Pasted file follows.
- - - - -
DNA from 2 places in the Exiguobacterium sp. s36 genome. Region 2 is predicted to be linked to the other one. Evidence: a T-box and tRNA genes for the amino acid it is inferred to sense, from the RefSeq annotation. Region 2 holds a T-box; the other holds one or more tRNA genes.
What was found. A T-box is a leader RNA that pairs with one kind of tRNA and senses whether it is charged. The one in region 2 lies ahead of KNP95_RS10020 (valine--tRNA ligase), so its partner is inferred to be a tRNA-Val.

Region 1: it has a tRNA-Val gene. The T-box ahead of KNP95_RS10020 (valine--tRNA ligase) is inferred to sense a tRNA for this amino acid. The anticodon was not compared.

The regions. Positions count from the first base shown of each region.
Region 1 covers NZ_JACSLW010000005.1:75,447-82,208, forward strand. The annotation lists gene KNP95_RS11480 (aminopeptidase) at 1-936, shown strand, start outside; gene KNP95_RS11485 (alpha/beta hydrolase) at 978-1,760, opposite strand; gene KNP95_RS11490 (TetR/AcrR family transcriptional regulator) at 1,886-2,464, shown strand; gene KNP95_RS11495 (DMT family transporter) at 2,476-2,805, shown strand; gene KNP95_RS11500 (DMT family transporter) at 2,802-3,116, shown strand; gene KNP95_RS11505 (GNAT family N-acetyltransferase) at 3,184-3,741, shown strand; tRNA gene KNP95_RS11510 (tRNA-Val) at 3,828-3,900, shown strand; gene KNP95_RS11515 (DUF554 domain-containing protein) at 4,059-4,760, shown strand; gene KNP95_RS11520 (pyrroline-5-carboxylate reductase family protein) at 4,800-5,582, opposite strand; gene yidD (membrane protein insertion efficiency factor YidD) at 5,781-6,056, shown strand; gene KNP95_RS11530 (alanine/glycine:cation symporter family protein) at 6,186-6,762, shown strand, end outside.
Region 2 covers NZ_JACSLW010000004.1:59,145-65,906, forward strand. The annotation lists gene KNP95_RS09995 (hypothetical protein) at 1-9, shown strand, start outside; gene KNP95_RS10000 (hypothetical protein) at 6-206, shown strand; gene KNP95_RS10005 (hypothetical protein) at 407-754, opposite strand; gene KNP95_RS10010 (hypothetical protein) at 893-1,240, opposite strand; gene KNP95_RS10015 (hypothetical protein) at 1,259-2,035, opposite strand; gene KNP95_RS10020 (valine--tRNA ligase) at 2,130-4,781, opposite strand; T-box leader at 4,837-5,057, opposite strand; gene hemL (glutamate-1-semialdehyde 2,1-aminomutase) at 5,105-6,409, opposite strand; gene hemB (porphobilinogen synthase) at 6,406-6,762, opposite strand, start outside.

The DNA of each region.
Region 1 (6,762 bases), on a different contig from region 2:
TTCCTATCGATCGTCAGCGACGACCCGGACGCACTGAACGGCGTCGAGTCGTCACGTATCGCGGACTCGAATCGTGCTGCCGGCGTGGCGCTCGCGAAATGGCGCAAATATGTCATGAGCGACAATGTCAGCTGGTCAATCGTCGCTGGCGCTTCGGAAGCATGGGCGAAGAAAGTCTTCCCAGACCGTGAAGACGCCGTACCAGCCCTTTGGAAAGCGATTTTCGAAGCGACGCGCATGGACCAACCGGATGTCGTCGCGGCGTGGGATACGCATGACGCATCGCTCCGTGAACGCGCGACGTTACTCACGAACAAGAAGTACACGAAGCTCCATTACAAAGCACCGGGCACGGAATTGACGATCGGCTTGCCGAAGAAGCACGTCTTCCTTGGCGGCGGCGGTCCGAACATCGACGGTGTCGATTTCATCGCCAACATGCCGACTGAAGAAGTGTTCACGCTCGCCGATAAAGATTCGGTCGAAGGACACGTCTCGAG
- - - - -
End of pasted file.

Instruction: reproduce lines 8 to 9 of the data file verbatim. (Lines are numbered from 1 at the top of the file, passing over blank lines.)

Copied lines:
Region 1 (6,762 bases), on a different contig from region 2:
TTCCTATCGATCGTCAGCGACGACCCGGACGCACTGAACGGCGTCGAGTCGTCACGTATCGCGGACTCGAATCGTGCTGCCGGCGTGGCGCTCGCGAAATGGCGCAAATATGTCATGAGCGACAATGTCAGCTGGTCAATCGTCGCTGGCGCTTCGGAAGCATGGGCGAAGAAAGTCTTCCCAGACCGTGAAGACGCCGTACCAGCCCTTTGGAAAGCGATTTTCGAAGCGACGCGCATGGACCAACCGGATGTCGTCGCGGCGTGGGATACGCATGACGCATCGCTCCGTGAACGCGCGACGTTACTCACGAACAAGAAGTACACGAAGCTCCATTACAAAGCACCGGGCACGGAATTGACGATCGGCTTGCCGAAGAAGCACGTCTTCCTTGGCGGCGGCGGTCCGAACATCGACGGTGTCGATTTCATCGCCAACATGCCGACTGAAGAAGTGTTCACGCTCGCCGATAAAGATTCGGTCGAAGGACACGTCTCGAG